So the devil called me this afternoon and said they where having a snowstorm in hell.

In other news Valve announced that their revolutionary "content delivery service" known as "Steam" is being ported to OSX and will be available as early as April 2010. No really its true, straight from the horse's mouth. In addition the actual client and "Steam-works" being brought to Apple's operating system Valve also plans to port all of the Source Engine games.

Full story »
twickline's picture
Created by twickline 7 years 45 weeks ago
Category: End User   Tags:
aboutblank's picture


7 years 45 weeks 3 days 1 hour ago


Not free software

There isn't anything here that I can consider redeemable. It is nothing more than a promotion of Valve's proprietary software delivery system, Steam, which is also laden with digital restrictions.

twickline's picture


7 years 45 weeks 3 days 4 min ago


Linux Client

Well The article has to do with Mac and Linux and Wine and it poses the question of is a port of Steam for Linux next? Then thousands of people can quit re-booting and just play their games.



aboutblank's picture


7 years 45 weeks 2 days 22 hours ago


re:Linux Client

> it poses the question of is a port of Steam for Linux next?
There is no official news that exists today from Valve (or any reliable news source) regarding a native Steam client for GNU/Linux. What news exists now is nothing more than complete speculation. Speculation might be more useful if it didn't actually promote proprietary software.

The Steam system contains digital restrictions that allow the masters over Steam to control their users' computers. The masters over Steam ask users to accept two key promises before users are permitted to use the Steam system and Steam delivered software:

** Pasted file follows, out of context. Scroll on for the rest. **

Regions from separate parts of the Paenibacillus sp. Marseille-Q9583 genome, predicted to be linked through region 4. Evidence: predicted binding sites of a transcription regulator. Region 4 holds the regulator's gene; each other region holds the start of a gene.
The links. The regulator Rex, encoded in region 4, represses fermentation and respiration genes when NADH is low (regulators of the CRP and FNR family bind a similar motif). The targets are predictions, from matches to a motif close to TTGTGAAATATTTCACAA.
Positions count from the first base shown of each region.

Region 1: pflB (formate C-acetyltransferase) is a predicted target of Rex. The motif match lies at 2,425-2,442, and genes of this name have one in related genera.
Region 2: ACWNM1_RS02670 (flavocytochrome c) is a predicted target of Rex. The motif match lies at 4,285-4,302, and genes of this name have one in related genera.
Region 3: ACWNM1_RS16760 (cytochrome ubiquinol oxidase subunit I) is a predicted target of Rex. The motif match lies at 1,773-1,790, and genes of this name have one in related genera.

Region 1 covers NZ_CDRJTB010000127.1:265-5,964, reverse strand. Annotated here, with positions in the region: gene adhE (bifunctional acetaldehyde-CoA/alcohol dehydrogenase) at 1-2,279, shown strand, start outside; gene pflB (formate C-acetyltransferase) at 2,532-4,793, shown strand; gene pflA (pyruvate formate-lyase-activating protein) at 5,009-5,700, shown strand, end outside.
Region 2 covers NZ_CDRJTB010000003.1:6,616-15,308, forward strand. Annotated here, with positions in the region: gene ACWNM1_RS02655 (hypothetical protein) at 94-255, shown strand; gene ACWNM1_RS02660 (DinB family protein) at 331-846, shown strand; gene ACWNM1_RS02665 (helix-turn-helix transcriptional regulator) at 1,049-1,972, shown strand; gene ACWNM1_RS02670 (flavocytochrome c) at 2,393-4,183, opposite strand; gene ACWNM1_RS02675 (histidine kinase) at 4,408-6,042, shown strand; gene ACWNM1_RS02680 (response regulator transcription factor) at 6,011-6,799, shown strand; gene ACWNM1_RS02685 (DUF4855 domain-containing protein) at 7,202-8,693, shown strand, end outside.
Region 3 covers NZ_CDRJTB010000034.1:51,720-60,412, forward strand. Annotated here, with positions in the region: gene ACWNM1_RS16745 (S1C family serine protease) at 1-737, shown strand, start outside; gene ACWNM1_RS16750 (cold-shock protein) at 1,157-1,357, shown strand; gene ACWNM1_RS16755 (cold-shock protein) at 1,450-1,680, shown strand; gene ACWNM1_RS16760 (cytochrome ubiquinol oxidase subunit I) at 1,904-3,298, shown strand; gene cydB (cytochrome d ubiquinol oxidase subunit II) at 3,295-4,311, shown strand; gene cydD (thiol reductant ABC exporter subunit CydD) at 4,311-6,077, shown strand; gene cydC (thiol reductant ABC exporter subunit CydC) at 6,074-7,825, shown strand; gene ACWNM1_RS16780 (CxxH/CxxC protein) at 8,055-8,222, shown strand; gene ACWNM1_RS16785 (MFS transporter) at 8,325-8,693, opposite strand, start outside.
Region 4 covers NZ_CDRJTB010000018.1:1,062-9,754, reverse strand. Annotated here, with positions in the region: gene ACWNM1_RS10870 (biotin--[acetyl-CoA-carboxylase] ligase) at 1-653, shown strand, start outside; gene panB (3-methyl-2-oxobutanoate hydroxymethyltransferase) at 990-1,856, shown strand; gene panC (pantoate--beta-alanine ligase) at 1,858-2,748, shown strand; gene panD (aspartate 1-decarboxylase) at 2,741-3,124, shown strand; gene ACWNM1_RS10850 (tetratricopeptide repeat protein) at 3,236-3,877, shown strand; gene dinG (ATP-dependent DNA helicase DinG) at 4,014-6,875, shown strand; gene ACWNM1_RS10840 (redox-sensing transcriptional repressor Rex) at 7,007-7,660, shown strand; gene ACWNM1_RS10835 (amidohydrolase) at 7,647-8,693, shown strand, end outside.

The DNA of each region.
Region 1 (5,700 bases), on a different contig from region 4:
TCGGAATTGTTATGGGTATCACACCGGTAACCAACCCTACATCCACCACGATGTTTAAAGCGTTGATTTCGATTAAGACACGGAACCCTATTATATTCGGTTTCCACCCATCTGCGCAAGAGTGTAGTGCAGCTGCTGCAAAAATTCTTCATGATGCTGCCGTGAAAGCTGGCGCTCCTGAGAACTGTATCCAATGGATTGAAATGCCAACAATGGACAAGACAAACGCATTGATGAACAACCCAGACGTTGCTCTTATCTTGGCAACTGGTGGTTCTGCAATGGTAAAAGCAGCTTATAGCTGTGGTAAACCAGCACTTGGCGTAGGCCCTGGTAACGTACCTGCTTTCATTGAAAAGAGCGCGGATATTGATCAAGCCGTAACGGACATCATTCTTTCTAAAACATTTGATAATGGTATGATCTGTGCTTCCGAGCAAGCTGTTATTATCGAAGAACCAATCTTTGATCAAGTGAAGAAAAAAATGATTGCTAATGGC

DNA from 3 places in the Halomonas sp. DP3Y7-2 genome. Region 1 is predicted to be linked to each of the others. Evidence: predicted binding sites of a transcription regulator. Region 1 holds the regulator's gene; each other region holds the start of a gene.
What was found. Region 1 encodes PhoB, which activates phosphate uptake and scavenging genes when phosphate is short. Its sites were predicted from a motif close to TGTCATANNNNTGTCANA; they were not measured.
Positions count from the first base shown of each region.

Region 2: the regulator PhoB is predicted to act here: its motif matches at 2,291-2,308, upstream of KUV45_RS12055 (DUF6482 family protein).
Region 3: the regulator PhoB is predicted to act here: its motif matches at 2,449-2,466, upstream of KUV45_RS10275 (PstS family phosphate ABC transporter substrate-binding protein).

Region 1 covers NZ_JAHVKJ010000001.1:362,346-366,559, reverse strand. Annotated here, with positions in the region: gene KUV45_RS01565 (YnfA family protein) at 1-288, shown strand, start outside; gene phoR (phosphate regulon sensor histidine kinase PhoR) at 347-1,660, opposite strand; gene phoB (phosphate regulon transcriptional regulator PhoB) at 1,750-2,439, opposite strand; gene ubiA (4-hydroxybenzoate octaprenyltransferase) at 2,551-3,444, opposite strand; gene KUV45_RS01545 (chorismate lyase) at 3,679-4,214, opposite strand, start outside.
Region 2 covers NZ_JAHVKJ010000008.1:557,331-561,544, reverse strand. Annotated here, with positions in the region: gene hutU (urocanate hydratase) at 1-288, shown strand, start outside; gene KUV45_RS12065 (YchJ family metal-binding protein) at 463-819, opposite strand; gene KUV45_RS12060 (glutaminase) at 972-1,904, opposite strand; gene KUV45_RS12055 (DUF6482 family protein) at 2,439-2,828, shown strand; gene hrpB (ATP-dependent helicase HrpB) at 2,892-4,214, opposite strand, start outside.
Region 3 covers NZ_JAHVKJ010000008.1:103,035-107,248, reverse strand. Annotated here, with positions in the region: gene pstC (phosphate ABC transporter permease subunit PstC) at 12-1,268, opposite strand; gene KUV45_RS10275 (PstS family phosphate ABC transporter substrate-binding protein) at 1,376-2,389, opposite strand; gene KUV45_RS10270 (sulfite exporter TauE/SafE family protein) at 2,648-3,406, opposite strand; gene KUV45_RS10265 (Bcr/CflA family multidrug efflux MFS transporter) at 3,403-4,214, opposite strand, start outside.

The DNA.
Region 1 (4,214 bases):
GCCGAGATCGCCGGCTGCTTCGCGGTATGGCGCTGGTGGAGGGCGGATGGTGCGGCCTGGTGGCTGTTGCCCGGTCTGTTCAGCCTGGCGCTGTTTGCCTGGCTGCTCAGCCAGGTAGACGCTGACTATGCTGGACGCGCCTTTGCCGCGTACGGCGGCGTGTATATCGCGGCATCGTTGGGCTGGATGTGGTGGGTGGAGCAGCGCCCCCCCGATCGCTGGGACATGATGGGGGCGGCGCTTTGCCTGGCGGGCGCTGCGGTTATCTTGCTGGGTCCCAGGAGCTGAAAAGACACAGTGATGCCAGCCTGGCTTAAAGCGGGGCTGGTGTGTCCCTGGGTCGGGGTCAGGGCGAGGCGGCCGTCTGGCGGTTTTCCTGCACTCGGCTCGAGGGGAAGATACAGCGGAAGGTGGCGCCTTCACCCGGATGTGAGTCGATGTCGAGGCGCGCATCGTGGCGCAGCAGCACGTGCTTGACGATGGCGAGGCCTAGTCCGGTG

1. We, the masters over Steam, want you to be helpless to help yourself. You will have permission to run this software under certain circumstances - anything outside of that is forbidden. You are forbidden to study how this software operates. We will control how your computing is achieved for as long as you agree to this.
2. We, the masters over Steam, want you to be divided from your community. You are forbidden to share this software with your friends without our permission. We want to control society's natural ability to share information (in the form of software) that we authored for the sake of profits.

By promoting Steam (and indirectly promoting its digital restrictions system) you are teaching readers that one should trade one's freedom in exchange for limited permission to operate one or more games. I believe this message goes against the purpose of this site which is to promote freedom. Making the choice to accept the Steam system is not freedom because users must accept promise of helplessness and social division.